So, understanding that different tools work better for different needs, the other big problem is that a lot of people don’t have a clear vision of where they’re trying to go. To completely mix metaphors, it’s like getting into your car and starting to drive before you’ve decided where you’re going. You just end up going around in circles. I look at some people’s programs, and I can’t even work out what they’re trying to achieve – they’re all over the place. When you ask them what their goals are, it’s usually something like “Oh, I want to squat 180kg. Oh, and I want to get under 10% bodyfat. Oh, and a mate and I want to run our first marathon in October. Plus I’ve just started doing kickboxing, and it’s really fun.”
All of those goals are fine, but if you try and work in several directions at once, you’ll get nowhere. It’s easiest to work towards one goal at a time. That doesn’t mean that you have to, it just means you’ll achieve a goal more easily. If I had an athlete who wanted to squat 180kg, then we can do that. If they wanted to get under 10% bodyfat at the same time, then that makes it harder, but still achievable. If they want to train for a marathon at the same time, then I start getting sharp, stabbing pains behind my eyeballs. There’s nothing wrong with ambitious goals, but trying to do everything at once, across several attributes, usually leads to very little progress on any of your goals.
So we need to prioritise our goals. If you desperately want to improve your squat, then spending two hours a day running is not going to help. In fact, it’s going to really, really hurt it.
The Novice Effect
Now, something I haven’t mentioned yet is the Novice Effect. Simply put, it means that the worse you are at something, the easier it is to improve it. If I take an adult male who has never squatted before, I can turn his 50kg squat into a 100kg squat in a month or two. But it’s going to take him a lot longer to turn it into a 200kg squat. As he gets stronger he’ll need to put increasing amounts of effort into making progress.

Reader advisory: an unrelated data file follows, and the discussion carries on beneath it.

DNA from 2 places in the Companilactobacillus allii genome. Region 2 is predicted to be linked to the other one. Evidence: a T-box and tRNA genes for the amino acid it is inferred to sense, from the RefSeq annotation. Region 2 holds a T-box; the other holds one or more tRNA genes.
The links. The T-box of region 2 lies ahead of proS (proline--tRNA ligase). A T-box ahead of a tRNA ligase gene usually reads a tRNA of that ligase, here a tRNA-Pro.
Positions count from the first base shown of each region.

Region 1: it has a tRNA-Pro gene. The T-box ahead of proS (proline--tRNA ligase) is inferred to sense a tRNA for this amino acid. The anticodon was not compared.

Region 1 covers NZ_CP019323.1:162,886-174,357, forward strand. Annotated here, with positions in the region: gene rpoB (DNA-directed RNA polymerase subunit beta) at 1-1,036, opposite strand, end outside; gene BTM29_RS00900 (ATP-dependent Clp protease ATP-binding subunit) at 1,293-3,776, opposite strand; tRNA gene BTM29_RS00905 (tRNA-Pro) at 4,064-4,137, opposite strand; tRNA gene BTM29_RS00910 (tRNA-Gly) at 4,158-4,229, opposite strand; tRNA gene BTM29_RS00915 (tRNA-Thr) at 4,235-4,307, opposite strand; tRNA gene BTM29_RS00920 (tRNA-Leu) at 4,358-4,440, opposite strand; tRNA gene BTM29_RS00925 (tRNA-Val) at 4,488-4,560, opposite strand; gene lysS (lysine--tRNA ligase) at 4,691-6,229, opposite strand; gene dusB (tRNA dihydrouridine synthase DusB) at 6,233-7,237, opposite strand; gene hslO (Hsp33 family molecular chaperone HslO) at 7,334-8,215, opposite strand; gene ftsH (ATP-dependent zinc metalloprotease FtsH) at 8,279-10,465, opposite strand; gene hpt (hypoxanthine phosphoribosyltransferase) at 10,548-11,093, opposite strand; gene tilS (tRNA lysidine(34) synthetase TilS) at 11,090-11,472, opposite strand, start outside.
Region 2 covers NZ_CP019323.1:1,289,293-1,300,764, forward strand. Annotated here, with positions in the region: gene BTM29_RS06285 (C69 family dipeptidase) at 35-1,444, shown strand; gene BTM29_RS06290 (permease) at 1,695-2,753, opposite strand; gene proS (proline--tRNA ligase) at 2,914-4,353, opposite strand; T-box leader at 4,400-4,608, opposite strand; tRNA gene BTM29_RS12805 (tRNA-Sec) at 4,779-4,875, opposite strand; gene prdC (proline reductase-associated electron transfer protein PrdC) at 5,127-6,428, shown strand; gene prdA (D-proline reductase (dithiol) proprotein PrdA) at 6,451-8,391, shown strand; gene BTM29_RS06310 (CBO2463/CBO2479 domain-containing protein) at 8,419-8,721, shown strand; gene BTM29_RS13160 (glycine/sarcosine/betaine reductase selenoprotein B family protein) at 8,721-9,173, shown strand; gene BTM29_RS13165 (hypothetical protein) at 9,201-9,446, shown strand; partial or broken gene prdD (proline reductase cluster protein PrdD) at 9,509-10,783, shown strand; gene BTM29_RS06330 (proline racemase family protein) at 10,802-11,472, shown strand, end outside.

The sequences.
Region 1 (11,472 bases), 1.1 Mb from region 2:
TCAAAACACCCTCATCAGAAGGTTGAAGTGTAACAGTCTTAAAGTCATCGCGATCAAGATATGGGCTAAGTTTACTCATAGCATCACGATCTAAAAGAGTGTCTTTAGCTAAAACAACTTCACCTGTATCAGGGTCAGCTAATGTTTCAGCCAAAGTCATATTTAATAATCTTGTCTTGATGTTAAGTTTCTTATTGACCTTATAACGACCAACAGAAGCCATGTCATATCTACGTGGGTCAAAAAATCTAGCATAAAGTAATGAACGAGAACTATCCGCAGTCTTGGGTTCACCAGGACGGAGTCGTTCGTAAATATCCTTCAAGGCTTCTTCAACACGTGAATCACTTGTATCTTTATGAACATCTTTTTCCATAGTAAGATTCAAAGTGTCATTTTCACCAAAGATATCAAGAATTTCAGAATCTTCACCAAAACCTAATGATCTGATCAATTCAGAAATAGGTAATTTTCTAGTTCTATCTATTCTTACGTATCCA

My point here is that the more ambitious your goal is, the less you’re going to be able to screw around with other stuff. People don’t win gold in Weightlifting at the Olympics while also winning the marathon. I’ve been stronger than I am right now, but to get there I had to concentrate on my strength, to the detriment of my conditioning. I deadlifted 230kg at under 85kg, which was a goal of mine, but when I did, my run times were pretty pathetic. However, once my deadlift had gotten up there, it was easier to maintain it while I got my conditioning back.
So it’s not impossible to squat 180, be under 10%, run a marathon and do some kickboxing on the side, but don’t try and hit all of the these goals simultaneously. I’ve worked with some absolute beasts, who really could do it all, but they got there by years and years of consistent progress. They put in the hundreds of hours of work, and now they’re reaping the rewards.
To wrap up, before you start a program be clear about where you want to end up, and how you want to get there, and make sure it’s realistic.
Image courtesy of David Castillo Dominici / FreeDigitalPhotos.net